• Ecological and environmental effects, including those related to invertebrates, fish, other animal, plants, and ecosystems;
  • Human and environmental exposure, including studies relating to workplace exposure, chemical degradation, biomagnification, and chemical and physical properties of the chemical substance in question; and
  • Monitoring data, when they have been aggregated and analyzed to measure the exposure of humans or the environment to a chemical substance or mixture.  

Perhaps more ominously for importers of consumer use products (and at some later date processors and even retail distributors), the Agency interprets the definition of health and safety studies to include studies showing “measurable content of cadmium or cadmium compounds in consumer products.” The 40 C.F.R Part 716 rules provide greater detail into the types of studies that must be reported as well as exemptions for the reporting requirements. The rule does not require affected entities to perform studies, it merely requires reporting related to studies that have already been initiated.

Why Did EPA Undertake This Action?

The Sierra Club and other consumer and environmental groups petitioned the Consumer Product Safety Commission (CPSC) and EPA in 2010 to more strictly regulate cadmium in children’s products, particularly toy metal jewelry. Several months later, EPA responded by announcing the Agency would issue a proposed TSCA reporting rule under TSCA § 8(d) authority that would apply to producers, importers, and processors of cadmium compounds likely to be incorporated in consumer products, and, on the basis of information received and potential actions by CPSC, would consider the need for more restrictive regulatory actions to be taken under TSCA § 6. CPSC announced on August 9, 2012 its finding that compliance with voluntary standards recently adopted by industry in cooperation with CPSC—ASTM F2923-11 (children’s jewelry) and ASTM F963-11 (toy jewelry)—“will adequately reduce the risk of harm from exposure to cadmium” in these products. http://www.cpsc.gov/library/foia/foia10/petition/cadmiumdenial.pdf. Thus, it does not appear that CPSC will promulgate additional rules regarding cadmium in these products at this time, though CPSC’s announcement notes that ASTM’s work is “ongoing,” that CPSC is working in cooperation with EPA, and that CPSC’s Office of Compliance “will continue to monitor children’s jewelry and children’s toys for products that contain cadmium and other harmful chemicals.”  

Despite EPA’s 2010 pronouncement that it would first issue a proposed TSCA § 8(d) rule, the Agency has relied on a procedural mechanism involving recommendations from the TSCA Interagency Testing Committee (ITC) to permit EPA to assert that it has the authority to issue a final rule affecting manufacturers and importers without the benefit of notice-and-comment rulemaking. The ITC periodically makes recommendations concerning chemical substances the ITC believes are worthy of further testing requirements under TSCA; such substances are placed on the Priority Testing List. Pursuant to existing regulations, EPA adds Priority Testing List chemicals to the list of chemicals for which § 8(d) reporting is required without first issuing a proposed rule. ITC added cadmium and cadmium compounds to the Priority Testing List this past summer, superseding a previous listing for cadmium and 103 separately listed cadmium compounds, arguably enabling EPA to avoid the List exceeding the 50-substance limit and opening the door for EPA to issue the § 8(d) rule using the expedited procedures. EPA’s plan for extending the scope of the new rule to include both processors and distributors will involve notice and comment rulemaking.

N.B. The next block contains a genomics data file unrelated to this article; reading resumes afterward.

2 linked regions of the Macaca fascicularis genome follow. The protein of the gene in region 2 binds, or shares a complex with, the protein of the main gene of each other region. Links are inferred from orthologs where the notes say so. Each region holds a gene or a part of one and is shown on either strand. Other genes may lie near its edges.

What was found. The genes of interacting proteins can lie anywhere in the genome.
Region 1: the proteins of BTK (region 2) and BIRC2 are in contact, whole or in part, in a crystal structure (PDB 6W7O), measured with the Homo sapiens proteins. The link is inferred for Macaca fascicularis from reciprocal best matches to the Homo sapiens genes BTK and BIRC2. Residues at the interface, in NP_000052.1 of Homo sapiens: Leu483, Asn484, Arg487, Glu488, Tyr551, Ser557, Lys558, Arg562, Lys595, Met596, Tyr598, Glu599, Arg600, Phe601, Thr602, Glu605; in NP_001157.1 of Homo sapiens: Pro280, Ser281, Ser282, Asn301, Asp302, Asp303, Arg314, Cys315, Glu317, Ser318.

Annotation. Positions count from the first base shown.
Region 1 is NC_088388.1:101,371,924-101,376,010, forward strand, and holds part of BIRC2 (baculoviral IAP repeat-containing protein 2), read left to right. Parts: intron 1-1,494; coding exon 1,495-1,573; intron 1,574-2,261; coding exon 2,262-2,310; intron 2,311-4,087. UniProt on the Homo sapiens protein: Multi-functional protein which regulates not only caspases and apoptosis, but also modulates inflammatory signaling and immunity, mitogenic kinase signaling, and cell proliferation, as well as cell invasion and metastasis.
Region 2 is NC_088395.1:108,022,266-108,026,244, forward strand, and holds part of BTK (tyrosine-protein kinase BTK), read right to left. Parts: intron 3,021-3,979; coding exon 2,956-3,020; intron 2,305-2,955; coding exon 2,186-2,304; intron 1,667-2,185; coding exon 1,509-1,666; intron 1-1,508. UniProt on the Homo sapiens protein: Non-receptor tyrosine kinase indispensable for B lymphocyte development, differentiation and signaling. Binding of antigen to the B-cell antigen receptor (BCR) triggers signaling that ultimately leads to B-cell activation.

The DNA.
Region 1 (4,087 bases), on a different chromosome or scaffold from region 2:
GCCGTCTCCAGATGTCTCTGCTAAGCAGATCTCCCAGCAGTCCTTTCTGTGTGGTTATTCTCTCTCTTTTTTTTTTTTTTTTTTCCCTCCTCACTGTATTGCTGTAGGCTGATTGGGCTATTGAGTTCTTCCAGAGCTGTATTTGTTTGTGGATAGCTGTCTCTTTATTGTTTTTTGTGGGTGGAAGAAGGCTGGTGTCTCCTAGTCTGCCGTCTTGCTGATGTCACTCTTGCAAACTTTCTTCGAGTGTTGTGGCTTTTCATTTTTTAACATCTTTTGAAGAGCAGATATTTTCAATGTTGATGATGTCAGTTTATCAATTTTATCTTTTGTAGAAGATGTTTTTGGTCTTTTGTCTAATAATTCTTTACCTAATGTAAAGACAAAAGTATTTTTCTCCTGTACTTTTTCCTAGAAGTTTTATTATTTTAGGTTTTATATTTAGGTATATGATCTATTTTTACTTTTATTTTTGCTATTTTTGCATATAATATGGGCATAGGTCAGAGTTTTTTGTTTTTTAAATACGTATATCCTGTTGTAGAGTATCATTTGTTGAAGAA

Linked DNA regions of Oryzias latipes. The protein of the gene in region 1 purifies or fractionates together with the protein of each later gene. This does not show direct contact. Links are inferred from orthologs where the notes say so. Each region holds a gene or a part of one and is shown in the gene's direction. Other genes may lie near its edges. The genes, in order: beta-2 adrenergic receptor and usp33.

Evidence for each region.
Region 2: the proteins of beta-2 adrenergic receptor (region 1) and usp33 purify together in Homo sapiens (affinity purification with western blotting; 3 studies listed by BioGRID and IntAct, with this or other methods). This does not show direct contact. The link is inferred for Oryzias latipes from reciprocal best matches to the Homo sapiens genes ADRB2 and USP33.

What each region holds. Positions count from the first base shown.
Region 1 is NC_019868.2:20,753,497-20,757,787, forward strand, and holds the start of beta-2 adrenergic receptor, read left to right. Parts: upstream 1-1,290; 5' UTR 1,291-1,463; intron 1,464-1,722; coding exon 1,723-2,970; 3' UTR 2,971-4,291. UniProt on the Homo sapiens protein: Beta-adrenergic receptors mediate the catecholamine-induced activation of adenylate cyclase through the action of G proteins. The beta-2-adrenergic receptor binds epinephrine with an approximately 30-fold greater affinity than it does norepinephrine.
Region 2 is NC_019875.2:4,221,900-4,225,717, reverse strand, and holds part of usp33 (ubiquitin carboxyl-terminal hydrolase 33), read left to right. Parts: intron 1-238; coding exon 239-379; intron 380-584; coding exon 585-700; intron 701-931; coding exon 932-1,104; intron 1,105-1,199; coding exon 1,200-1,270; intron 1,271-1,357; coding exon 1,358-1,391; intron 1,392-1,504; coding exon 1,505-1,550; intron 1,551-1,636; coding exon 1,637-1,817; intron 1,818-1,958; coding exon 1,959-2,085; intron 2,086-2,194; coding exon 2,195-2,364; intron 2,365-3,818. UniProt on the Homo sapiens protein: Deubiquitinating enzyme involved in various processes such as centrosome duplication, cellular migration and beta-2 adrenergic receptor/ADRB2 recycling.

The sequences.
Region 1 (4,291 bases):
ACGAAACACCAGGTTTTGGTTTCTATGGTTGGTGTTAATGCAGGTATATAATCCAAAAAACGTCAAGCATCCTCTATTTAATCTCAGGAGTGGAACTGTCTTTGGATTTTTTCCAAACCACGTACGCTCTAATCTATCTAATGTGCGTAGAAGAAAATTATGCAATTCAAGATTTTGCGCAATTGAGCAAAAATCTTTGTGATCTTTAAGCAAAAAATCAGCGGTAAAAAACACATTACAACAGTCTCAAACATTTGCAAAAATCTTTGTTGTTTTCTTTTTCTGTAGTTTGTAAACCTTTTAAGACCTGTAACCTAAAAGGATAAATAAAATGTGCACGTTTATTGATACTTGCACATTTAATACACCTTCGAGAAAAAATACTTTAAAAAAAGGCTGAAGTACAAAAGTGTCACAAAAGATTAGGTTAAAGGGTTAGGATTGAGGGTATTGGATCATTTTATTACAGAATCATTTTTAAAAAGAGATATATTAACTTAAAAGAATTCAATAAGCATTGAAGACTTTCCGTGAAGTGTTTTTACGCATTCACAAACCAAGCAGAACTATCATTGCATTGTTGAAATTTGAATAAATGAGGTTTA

Potential Implications Concerning TSCA § 8(e) Obligations and Exposure to Third-Party Claims

TSCA § 8(e) requires manufacturers, processors, and distributors of a chemical substance or mixture to “immediately” report information to EPA that reasonably supports the conclusion that the substance or mixture presents a substantial risk of injury to health or the environment. EPA’s § 8(d) reporting rule creates risk for entities who submit copies of unpublished health and safety studies if the Agency were to interpret those studies as also having been reportable pursuant to TSCA § 8(e) because the studies might reasonably support the conclusion that the compounds present a substantial risk of injury to health or the environment. In recent years, EPA has advised members of the public that data reflecting the heretoforeunknown presence of lead in a consumer product might trigger reporting obligations under TSCA § 8(e) -- and many companies that were distributors of such products submitted reports to EPA. In addition, TSCA § 20 allows private citizens to sue entities to enforce certain provisions of TSCA. In the lead context, the Sierra Club sent letters of intent to sue to several manufacturers and importers, although it appears such suits were never brought. It remains to be seen whether EPA’s cadmium rulemaking could provide the Agency, the Sierra Club or other third parties with a basis to allege violations of TSCA § 8(e) have occurred. It seems possible, however, that the rule could increase the likelihood that those entities submitting unpublished data on the previously-unknown presence of cadmium in consumer products might be exposed to potential allegations by third parties of a failure to warn consumers of an undisclosed hazard.